Douglas Engelbart

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Douglas Carl Engelbart (born January 30, 1925) is an American inventor and early computer pioneer. He is best known for inventing the computer mouse,[1] as a pioneer of human-computer interaction whose team developed hypertext, networked computers, and precursors to GUIs; and as a committed and vocal proponent of the development and use of computers and networks to help cope with the world’s increasingly urgent and complex problems.[2]

Engelbart had embedded in his lab a set of organizing principles, which he termed his "bootstrapping strategy", which he specifically designed to bootstrap and accelerate the rate of innovation achievable.[3]

Contents

Early life and education

Engelbart was born in the U.S. state of Oregon on January 30, 1925 to Carl Louis Engelbart and Gladys Charlotte Amelia Munson Engelbart. He is of German, Swedish and Norwegian descent.[4]

He was the middle of three children, with a sister Dorianne (3 years older), and a brother David (14 months younger). They lived in Portland in his early years, and moved to the countryside to a place called Johnson Creek when he was 9 or 10, after the death of his father. He graduated from Portland's Franklin High School in 1942.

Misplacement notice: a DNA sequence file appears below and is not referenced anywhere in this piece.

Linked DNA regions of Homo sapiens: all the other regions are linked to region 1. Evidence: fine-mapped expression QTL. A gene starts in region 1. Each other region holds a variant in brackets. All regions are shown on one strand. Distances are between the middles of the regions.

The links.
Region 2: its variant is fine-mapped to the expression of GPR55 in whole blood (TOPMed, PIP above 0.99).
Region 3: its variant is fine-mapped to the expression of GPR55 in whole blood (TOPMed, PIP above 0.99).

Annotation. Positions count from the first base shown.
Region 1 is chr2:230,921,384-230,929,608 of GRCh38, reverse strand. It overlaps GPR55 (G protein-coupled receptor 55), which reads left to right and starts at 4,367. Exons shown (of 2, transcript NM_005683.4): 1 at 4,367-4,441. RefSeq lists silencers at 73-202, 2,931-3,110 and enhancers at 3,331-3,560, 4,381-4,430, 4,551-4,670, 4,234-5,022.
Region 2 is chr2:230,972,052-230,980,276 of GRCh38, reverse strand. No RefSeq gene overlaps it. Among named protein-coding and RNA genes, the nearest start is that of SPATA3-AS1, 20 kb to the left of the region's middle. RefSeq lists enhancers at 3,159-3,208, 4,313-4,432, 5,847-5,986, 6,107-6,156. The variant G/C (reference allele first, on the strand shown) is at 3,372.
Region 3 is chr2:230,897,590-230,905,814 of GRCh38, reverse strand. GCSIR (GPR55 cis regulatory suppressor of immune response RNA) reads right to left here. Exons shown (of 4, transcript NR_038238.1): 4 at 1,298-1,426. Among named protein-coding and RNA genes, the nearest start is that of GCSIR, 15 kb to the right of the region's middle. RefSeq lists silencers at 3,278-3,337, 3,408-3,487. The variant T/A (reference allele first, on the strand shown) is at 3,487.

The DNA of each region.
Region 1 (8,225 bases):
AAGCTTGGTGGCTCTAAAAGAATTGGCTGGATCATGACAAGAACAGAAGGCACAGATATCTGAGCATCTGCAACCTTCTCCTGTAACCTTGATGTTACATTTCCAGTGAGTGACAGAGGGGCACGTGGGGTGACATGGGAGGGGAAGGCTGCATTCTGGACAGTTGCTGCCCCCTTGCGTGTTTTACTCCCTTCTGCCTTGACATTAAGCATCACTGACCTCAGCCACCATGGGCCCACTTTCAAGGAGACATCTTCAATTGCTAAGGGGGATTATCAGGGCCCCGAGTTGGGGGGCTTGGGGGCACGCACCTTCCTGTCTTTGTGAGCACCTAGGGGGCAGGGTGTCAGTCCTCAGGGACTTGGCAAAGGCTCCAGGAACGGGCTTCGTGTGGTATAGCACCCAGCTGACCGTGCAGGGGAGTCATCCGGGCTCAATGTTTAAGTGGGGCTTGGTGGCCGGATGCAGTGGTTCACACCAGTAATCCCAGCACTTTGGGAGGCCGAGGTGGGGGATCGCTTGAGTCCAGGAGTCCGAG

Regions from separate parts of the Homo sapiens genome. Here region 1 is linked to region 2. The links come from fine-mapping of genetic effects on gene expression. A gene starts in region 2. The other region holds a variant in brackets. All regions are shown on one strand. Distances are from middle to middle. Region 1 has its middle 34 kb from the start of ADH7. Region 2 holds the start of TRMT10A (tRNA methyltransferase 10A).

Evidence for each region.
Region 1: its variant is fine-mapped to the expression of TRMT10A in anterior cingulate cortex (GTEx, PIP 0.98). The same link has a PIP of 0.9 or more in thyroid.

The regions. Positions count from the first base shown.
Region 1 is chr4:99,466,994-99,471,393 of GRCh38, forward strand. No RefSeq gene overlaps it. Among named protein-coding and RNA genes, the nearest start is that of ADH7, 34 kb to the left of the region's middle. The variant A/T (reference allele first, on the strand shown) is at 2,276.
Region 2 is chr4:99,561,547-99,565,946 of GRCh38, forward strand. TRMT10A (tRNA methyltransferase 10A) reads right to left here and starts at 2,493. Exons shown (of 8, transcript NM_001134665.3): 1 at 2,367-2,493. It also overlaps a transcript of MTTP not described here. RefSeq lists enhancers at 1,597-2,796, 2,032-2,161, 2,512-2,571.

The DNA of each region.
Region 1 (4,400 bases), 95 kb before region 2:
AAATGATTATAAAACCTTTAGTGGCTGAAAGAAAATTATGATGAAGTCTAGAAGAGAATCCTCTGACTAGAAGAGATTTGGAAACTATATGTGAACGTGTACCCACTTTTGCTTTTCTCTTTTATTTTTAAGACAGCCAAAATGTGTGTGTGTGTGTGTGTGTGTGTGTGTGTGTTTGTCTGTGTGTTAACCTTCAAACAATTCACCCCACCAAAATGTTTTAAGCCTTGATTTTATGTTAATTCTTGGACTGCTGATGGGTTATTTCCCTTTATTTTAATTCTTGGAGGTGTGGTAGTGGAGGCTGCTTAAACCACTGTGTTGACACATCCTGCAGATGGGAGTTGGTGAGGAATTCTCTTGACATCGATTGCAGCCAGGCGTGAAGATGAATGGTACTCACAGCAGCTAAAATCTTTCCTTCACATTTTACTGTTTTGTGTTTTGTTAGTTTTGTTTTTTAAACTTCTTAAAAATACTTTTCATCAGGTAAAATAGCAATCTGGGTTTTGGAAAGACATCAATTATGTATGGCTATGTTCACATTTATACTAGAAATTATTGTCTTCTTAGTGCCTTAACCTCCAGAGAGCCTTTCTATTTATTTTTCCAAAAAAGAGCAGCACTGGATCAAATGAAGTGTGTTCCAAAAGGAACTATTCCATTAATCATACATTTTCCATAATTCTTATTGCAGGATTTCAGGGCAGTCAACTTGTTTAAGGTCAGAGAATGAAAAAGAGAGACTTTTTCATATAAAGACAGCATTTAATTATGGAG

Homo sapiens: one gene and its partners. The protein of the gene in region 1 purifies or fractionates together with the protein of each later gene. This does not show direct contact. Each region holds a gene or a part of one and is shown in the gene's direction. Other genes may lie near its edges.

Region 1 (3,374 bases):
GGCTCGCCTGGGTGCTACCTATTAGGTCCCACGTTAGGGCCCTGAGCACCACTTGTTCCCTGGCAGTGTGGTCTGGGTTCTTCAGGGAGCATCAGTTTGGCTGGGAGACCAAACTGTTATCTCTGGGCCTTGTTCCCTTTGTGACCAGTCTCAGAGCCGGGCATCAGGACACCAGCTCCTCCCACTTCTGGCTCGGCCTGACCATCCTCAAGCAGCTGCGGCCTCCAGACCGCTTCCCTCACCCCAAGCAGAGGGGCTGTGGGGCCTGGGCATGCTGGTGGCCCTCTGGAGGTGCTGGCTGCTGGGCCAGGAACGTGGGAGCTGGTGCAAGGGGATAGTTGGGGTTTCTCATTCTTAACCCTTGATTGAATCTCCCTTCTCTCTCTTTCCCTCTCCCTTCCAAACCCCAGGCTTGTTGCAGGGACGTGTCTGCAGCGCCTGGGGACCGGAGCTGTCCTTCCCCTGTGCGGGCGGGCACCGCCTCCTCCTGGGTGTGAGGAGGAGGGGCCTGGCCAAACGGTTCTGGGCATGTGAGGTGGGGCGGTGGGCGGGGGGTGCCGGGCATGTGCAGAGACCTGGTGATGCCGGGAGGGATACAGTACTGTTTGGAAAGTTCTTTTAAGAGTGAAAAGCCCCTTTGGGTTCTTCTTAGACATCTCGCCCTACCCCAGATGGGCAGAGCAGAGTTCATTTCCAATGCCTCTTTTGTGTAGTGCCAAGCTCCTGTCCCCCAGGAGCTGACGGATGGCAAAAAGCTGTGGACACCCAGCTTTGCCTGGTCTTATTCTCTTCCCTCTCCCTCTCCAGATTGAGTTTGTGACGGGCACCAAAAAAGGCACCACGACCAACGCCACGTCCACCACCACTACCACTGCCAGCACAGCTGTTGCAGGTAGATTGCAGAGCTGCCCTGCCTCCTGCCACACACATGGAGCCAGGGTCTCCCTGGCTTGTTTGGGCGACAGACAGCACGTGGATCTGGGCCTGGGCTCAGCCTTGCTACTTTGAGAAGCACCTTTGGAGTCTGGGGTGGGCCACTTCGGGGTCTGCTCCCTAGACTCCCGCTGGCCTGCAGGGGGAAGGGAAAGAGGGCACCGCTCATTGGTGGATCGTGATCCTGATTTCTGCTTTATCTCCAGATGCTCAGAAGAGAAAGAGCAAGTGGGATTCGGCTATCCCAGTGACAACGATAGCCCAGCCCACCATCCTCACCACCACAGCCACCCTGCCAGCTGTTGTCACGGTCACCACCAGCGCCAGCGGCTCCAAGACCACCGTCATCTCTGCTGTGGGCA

Midway through his college studies at Oregon State University (then called Oregon State College), just at the end of World War II, he was drafted into the Navy, serving two years as a radar technician in the Philippines. It was there on a small island in a tiny hut up on stilts that he first read Vannevar Bush's article "As We May Think", which greatly inspired him. He returned to Oregon State and completed his Bachelor's degree in Electrical Engineering in 1948, a B.Eng. from UC Berkeley in 1952,[5] and a Ph.D. in EECS from UC Berkeley in 1955. While at Oregon State, he was a member of Sigma Phi Epsilon social fraternity.

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